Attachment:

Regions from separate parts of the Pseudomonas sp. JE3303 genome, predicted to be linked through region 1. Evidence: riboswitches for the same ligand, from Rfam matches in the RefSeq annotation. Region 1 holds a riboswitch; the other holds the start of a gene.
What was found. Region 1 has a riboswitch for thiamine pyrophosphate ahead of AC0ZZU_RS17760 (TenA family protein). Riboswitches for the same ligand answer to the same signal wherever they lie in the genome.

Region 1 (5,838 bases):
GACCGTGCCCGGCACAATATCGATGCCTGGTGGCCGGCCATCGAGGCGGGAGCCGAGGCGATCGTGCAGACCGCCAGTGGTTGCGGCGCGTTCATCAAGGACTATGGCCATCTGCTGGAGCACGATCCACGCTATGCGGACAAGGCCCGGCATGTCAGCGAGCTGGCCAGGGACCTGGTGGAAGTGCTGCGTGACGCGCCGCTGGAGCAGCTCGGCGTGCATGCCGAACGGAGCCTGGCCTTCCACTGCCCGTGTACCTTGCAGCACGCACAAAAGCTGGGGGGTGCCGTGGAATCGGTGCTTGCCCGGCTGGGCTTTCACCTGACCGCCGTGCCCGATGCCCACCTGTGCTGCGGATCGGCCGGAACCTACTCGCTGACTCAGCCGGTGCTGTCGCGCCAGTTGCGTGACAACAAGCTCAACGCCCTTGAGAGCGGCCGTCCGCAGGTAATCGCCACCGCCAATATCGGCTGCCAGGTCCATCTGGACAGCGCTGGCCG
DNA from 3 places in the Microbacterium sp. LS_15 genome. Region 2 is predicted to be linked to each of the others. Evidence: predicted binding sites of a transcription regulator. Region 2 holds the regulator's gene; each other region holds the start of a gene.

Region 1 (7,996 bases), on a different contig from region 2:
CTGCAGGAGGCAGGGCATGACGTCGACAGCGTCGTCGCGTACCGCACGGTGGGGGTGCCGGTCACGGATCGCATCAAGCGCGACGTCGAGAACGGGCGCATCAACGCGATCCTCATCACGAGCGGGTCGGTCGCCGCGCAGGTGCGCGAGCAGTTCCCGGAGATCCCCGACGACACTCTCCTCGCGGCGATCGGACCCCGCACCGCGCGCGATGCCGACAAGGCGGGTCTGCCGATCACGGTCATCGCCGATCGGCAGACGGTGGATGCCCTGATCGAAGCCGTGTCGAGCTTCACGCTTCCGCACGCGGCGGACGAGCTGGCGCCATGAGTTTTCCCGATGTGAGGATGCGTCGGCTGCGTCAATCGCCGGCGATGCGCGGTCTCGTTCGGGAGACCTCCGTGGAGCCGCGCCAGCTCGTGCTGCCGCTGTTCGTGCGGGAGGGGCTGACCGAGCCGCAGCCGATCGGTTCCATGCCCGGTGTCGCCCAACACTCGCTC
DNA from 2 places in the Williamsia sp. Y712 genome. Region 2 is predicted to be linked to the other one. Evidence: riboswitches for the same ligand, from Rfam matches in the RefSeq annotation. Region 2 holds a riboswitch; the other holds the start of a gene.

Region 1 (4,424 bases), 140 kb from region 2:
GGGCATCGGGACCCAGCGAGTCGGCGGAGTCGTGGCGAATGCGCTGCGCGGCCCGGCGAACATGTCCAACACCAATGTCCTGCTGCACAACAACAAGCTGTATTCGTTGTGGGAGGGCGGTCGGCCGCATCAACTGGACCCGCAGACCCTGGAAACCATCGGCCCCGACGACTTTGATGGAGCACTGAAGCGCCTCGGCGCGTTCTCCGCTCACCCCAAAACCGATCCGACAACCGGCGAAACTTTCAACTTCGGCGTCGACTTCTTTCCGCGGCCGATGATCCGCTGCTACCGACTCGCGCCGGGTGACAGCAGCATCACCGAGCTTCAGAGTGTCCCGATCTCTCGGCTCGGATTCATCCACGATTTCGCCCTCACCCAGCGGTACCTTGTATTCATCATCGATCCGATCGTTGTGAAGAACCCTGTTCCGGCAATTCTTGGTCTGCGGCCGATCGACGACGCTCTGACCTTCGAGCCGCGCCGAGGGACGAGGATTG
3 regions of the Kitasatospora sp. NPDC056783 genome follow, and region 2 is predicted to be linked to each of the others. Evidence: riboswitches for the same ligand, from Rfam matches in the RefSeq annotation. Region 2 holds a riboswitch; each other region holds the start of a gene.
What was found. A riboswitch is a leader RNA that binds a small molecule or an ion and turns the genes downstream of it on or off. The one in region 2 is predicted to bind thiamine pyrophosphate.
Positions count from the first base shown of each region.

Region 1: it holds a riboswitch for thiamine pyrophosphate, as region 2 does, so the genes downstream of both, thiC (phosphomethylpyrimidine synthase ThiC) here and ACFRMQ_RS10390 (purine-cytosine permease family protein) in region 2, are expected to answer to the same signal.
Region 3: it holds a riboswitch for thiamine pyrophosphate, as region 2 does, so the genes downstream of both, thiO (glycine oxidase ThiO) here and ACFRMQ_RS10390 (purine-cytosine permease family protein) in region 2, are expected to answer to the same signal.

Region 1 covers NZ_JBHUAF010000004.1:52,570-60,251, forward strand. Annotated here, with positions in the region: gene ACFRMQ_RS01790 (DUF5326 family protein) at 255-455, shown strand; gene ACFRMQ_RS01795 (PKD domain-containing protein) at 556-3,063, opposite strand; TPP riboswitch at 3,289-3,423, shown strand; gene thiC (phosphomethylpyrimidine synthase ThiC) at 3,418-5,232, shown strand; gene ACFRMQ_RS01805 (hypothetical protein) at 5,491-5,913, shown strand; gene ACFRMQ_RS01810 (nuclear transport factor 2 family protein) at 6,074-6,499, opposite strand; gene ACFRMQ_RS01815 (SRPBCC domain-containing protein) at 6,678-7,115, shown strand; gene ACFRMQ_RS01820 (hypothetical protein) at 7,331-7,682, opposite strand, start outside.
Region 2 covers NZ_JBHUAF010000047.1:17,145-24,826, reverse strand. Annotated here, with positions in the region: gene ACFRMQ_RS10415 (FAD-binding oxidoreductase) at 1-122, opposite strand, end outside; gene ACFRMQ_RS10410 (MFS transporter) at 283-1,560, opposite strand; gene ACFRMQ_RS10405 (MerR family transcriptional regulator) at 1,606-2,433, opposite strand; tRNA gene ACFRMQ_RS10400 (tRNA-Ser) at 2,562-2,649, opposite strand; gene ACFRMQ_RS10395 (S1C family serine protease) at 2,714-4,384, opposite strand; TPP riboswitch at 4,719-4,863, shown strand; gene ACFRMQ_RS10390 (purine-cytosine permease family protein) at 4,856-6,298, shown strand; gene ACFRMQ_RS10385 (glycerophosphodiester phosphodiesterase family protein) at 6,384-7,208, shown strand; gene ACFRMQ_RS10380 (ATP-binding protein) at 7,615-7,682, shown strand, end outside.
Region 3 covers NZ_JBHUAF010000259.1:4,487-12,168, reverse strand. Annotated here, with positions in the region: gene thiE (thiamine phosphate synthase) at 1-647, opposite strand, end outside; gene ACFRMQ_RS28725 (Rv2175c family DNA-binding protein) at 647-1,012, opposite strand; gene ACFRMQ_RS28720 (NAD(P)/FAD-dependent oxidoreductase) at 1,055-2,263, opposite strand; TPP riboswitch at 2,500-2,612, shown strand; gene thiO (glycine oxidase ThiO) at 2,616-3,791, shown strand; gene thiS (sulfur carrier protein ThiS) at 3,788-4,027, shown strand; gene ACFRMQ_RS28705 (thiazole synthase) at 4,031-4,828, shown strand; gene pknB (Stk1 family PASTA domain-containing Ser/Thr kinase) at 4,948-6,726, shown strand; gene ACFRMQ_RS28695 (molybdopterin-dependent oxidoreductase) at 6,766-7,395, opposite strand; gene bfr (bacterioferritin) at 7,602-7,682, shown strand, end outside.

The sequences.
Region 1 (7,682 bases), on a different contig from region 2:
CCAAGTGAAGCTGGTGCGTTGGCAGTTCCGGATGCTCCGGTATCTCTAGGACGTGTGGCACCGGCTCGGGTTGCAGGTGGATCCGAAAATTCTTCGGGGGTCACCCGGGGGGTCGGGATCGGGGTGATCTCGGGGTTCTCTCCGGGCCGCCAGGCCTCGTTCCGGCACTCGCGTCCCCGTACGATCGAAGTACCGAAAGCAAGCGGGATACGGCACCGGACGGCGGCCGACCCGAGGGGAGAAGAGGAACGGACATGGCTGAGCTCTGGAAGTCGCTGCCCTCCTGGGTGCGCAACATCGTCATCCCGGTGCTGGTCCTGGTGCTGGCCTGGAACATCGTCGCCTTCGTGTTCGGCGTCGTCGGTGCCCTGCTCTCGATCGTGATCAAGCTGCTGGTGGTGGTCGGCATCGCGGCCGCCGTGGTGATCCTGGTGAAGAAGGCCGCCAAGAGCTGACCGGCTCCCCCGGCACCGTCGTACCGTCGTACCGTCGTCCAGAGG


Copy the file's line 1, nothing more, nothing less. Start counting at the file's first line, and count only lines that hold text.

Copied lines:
Regions from separate parts of the Pseudomonas sp. JE3303 genome, predicted to be linked through region 1. Evidence: riboswitches for the same ligand, from Rfam matches in the RefSeq annotation. Region 1 holds a riboswitch; the other holds the start of a gene.